Carl Pry, a Senior Advisor at Treliant, is a seasoned executive with banking law, corporate finance, and regulatory compliance experience in Fortune 500 institutions, regional banks and industry consulting firms. Carl advises clients on commercial compliance, fair lending, corporate treasury and risk management. Over the last 27 years, Carl has…
The last two years have seen much economic upheaval, mostly due to the pandemic, of course. One unfortunate result of the slowdown was that many thousands of people lost their jobs and subsequently the ability to make their loan payments. Banks and servicers have been inundated with pleas for help from borrowers worried about losing their homes and vehicles. To help deal with this overload, on April 3, 2020, the regulatory agencies issued a joint statement providing mortgage servicers with greater flexibility when providing CARES Act forbearances and other forms of short-term relief, informing servicers that the agencies would not take supervisory or enforcement actions for failing to meet certain timing requirements under RESPA’s mortgage servicing rules, provided servicers made good faith efforts to provide notices and take actions within a reasonable period of time.
But on November 10, 2021, the same agencies announced an end to this flexibility and a return to enforcing noncompliance with the mortgage servicing rules. The agencies stated that servicers have had sufficient time to take measures to assist impacted consumers and develop robust business capabilities. The CFPB on the same day reminded services that being “unprepared is unacceptable,” citing its April 2021 warning that “servicers should gear up for [an] expected surge in homeowners needing assistance” as pandemic-related forbearance protections expire. The bureau stated it “will closely monitor how servicers engage with borrowers, respond to borrower requests, and process applications for loss mitigation.”
This renewed scrutiny on the mortgage servicing process certainly includes fair lending, or in this instance, “fair servicing.” This is not new; in December of 2016, the CFPB announced on its blog its “Fair lending priorities in the new year,” one of which was “Mortgage…Loan Servicing. We will determine whether some borrowers who are behind on their mortgage…loan payments may have more difficulty working out a new solution with the servicer because of their race or ethnicity.” This issue comes into focus especially when it comes to dealing with distressed borrowers (meaning ones that are delinquent or in default), as these are the borrowers at risk of losing their homes.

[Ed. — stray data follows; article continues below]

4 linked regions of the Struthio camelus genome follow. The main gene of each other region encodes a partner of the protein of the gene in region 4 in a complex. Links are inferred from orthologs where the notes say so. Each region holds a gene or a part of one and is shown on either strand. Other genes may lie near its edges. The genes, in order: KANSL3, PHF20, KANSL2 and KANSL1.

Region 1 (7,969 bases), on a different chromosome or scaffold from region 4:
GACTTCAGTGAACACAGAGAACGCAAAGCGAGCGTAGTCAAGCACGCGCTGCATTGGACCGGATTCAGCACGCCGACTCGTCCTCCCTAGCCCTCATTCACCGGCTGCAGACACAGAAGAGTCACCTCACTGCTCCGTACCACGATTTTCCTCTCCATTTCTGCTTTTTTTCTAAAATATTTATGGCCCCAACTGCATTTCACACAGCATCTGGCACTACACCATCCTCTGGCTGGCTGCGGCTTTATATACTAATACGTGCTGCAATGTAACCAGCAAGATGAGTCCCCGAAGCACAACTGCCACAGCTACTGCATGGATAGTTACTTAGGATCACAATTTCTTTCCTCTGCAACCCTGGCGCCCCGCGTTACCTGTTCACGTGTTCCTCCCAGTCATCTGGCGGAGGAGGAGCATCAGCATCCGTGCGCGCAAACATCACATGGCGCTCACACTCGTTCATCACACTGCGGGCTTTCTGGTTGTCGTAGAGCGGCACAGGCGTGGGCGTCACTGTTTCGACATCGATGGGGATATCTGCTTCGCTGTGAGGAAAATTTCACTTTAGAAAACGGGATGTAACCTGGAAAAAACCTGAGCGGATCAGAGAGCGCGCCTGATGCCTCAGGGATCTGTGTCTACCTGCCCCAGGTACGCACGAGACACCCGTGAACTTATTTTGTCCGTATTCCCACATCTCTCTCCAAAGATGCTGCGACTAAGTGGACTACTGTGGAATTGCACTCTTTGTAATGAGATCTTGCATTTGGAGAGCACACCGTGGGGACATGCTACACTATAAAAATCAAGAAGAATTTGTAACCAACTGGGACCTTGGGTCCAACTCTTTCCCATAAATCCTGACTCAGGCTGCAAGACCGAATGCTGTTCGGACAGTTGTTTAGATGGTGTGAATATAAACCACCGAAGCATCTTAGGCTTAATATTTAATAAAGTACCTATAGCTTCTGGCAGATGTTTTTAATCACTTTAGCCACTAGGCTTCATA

At the core of this issue are a couple fundamental questions:
- Which borrowers were able to work something out with their servicer to keep their homes (whether forbearance, workout, modification, payment holiday, etc.) and which ended up in foreclosure?
- Why were the results different?
The default management/loss mitigation issue is essentially a credit decisioning process, just like originating the loan in the first place. What factors were considered to make the decision, whatever it was? Were they entirely creditworthiness factors or did protected class factors play a role in the decision?
One reason fair servicing has become such a hot button issue is the manner in which servicing has traditionally been performed in the mortgage industry. There are two reasons contributing to this:
- Before passage of the Dodd-Frank Act and the resulting new mortgage servicing requirements implemented into RESPA, there really was not much in the way of regulation of the servicing process. While there were collection rules such as the Fair Debt Collection Practices Act (FDCPA) and existing RESPA rules addressing disputes (such as the Qualified Written Request rules) and information requests, there weren’t any detailed regulations on how to address borrowers at risk of foreclosure. Now there are very detailed rules around early intervention of delinquent borrowers, servicing files, notices, timing requirements, the loss mitigation application process, and commencement of foreclosure, among others. These rules have the twin goals of minimizing any future chaos similar to what occurred during the pre-Dodd-Frank financial crisis, and, in the bureau’s words, preventing “avoidable foreclosures.” Now that we are more than seven years into complying with these rules and examiners are scrutinizing servicers’ efforts, a natural next question becomes, “why did one distressed borrower end up with a different result than another?” Outcomes are considered as much as process. Of course, fair lending laws and regulations have always covered servicing, but with operational compliance becoming a regulatory focal point, it naturally draws attention to differences in decisions. The pandemic has only brightened the spotlight, as illustrated by the CFPB’s June 29, 2021, final rule amending RESPA to implement heightened “safeguards” to prevent unnecessary foreclosures during 2021.